5 requirement in this market has been abolished. What will be the new price in this market? What will be the market equilibrium quantity? Without permits, the market price will fall to the break-even price: AC 5q q MC 10q 100 In the condition of AC=MC, q 10, P 200 Q = 1000 Partial: eq. price 5points; eq. quantity 5points d) (8 points) How much deadweight loss is generated by the permit system? Show your work DWL (21 points, 7 points each) Merriwell Corporation has a virtual monopoly in the ultra highh speed computer market. Merriwell has recently introduced a new computer that will be used by satellite installations around the world. The installations have identical demands for the computers. Merriwell s managers have decided to lease rather than sell the computer, but they have been unable to decide whether to use a single hourly rental charge or a two-part tariff. Under the two-part tariff, users would be levied an access charge plus an hourly rental rate. Merriwell s marketing staff estimates the demand and marginal revenue curves below for each potential user: P = Q MR = Q, where P = price per hour of computer time, and Q = the number of hours of computer time leased per month. Merriwell offers their users extensive maintenance assistance and technical support. The firm s engineers estimate that marginal cost is $30 per computer hour.

6 a) Assuming that Merriwell chooses to set a single price, what are the firm s profitmaximizing price and output? As a simple monopolist, the firm would set MR=MC : Q 30 Q 300 P TR b) Assuming that Merriwell uses a two-part tariff, what access charge and hourly rental fee should the firm set? Under a two-part tariff with identical consumers, price and outpu are determined where P=MC Q 30 Q 600 P To find access charge, must find the consumer surplus which is area A. area A Partial: Access charge 4points; hourly rental fee 3points c) Compare the firm s revenues under the options in (a) and (b). Set access charge of $4500 and a $30 hourly fee. TR TR doubles with a two-part tariff as compared with the single hourly rental charge option. Partial: TR of (a) 3.5points; TR of (b) 3.5 points Note: If you did not get TR of (a), (b) explicitly, but you correctly compared the magnitudes then you get 3 points.

7 6. (30 points, 10 points each)the market for used cars in a particular region includes both high quality and low quality cars. High quality cars are sold primarily to quality sensitive customers, while low quality cars are sold to price sensitive buyers. The submarkets for high quality and low quality cars can be described by the supply and demand curves: QD H = 160, P H QS H = - 48, P H QD L = 110, P L QS L = 20, P L, where QD H, QS H refer to the quantities demanded and supplied of high quality cars, QD L, QS L refer to the quantities demanded and supplied of low quality cars, P H and P L refer to the prices of high quality and low quality cars. All quantities are measured in cars per month, prices are measured in dollars. a) Assuming that buyers and sellers are both able to distinguish low quality and high quality cars, determine the equilibrium price and quantity in each submarket. If we assume perfect information by buyers and sellers, buyers correctly appraise quality. Supply and demand equated in each submarket: QD QS and QD QS In the QD H = QS H, P P P 8000 Q In the QD L = QS L, P P P 4000 Q Partial: equilibrium price of low quality, equilibrium quantity of low quality, equilibrium price of high quality, equilibrium quantity of high quality 2.5points each b) Examine the case where sellers are able to accurately determine used car quality but buyers are not. You may assume that buyers assume that all cars are of average quality so that an average demand curve is appropriate. Determine the price and quantity in each submarket. With imperfect information, buyers treat all cars as average. Let QD A represent average demand :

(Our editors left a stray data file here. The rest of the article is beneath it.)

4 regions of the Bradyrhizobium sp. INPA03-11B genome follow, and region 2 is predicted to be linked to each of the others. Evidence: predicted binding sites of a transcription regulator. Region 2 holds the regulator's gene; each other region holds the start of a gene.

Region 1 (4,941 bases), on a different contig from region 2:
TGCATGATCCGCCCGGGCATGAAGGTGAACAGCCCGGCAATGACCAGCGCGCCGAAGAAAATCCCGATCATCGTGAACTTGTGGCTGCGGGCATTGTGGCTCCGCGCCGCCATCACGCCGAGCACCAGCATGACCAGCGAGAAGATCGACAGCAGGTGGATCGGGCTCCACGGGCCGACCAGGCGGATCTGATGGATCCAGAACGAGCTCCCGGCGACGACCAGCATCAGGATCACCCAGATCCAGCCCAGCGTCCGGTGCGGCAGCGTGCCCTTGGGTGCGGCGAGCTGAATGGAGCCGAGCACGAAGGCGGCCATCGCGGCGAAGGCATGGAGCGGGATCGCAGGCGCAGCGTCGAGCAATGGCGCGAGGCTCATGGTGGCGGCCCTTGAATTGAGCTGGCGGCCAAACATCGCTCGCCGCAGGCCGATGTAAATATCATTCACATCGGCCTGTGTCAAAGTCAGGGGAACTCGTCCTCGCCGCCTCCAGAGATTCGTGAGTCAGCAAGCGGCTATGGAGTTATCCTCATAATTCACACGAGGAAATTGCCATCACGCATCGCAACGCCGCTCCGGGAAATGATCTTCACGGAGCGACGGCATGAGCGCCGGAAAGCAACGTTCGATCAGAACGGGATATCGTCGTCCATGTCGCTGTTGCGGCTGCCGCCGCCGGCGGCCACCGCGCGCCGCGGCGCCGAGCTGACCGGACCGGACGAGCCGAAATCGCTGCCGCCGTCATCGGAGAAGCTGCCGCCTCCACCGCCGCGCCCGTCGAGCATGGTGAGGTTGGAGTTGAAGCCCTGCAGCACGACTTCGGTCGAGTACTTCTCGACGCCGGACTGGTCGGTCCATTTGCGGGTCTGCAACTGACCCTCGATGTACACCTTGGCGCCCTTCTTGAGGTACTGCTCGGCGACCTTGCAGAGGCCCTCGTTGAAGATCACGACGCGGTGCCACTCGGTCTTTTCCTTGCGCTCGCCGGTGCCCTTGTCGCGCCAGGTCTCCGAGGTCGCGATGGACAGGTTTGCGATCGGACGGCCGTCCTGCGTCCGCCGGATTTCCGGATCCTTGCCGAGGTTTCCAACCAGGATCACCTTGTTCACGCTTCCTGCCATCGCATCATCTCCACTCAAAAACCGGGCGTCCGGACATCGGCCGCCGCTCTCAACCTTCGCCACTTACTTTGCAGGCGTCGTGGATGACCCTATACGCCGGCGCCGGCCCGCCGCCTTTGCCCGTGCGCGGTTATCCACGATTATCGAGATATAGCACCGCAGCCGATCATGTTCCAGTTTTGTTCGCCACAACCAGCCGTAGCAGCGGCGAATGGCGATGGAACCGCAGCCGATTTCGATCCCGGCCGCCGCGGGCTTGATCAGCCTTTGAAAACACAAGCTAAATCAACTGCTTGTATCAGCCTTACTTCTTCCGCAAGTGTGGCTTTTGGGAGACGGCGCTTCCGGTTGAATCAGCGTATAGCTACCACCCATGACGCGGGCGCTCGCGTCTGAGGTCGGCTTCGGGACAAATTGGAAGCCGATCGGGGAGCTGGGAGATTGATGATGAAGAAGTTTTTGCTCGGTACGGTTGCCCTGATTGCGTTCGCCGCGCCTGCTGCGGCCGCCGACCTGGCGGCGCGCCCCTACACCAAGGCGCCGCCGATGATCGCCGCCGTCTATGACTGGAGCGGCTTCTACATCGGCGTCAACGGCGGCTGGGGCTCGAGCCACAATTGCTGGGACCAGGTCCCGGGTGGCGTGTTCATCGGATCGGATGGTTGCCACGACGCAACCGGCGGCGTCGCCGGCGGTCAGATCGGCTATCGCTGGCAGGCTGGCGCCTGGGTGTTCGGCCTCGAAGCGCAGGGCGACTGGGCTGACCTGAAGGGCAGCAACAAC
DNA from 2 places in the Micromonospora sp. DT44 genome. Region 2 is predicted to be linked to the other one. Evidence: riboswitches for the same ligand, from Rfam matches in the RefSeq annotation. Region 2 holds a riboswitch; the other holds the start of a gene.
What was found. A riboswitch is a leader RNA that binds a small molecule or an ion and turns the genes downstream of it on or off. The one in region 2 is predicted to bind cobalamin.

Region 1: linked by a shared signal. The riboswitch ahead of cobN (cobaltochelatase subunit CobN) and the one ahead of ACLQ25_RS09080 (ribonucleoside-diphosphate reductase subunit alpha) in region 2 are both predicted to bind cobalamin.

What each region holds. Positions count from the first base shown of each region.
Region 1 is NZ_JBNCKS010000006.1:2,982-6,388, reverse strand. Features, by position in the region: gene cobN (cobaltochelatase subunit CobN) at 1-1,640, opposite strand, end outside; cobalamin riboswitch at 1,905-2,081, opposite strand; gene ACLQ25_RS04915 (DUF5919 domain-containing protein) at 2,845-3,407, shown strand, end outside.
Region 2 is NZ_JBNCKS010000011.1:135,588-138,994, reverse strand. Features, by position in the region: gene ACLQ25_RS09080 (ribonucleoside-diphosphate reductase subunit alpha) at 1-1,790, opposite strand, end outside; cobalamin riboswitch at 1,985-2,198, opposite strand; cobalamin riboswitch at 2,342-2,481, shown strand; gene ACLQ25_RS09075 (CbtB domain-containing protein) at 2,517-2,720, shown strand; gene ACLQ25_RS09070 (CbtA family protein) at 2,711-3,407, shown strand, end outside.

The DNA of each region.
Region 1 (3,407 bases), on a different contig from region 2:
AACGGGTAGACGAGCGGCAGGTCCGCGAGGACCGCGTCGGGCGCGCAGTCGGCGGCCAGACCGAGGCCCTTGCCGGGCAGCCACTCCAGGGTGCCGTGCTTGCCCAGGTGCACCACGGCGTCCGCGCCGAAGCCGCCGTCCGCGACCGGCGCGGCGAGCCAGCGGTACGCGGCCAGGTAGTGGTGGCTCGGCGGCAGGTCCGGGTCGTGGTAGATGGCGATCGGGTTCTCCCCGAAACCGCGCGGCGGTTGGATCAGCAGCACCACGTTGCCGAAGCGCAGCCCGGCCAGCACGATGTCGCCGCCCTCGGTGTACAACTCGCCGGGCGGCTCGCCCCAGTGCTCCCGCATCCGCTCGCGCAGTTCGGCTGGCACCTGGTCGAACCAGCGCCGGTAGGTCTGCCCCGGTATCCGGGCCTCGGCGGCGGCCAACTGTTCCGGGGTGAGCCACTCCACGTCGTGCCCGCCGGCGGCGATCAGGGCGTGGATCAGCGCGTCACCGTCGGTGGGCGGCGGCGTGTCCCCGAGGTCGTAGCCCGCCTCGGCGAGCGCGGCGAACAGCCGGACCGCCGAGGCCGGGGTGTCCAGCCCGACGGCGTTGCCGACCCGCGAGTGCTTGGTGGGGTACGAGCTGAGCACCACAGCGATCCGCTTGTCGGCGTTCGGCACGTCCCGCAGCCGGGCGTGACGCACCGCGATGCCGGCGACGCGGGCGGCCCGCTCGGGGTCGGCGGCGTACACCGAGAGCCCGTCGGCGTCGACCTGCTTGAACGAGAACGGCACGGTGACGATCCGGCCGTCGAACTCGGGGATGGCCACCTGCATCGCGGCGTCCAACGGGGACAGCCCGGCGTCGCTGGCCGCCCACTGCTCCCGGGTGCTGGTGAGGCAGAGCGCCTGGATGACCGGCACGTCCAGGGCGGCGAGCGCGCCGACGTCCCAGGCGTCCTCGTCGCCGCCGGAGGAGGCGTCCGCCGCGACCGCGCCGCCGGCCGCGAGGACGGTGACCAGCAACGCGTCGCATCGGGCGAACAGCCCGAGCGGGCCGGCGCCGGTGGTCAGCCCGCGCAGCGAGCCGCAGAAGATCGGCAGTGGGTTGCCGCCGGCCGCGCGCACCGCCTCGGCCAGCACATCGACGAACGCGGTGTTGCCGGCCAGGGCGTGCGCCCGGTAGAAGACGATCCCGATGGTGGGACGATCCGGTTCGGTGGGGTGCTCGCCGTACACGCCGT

8 QD QD QD P P P In order to determine prices and quantities in submarkets, equate QD A to QS H and QS L. In the QD A = QS H, P P P Q In the QD A = QS L, P P P Q c) Make a conjecture what will happen in the market until final long run equilibrium is reached. You must describe the eventual outcome, but no calculations are required for this part of the problem. In part (b), buyers initially believed that there were equal numbers of high and low quality cars. However, low quality cars are more numerous. Buyers began to adjust their expectations of quality to something less than average. This shifts high quality supply further to the left. Furthermore, it would shift demand towards the low quality demand curve as buyers assume that a car will be of low quality. Shifts continue until only low quality cars are available.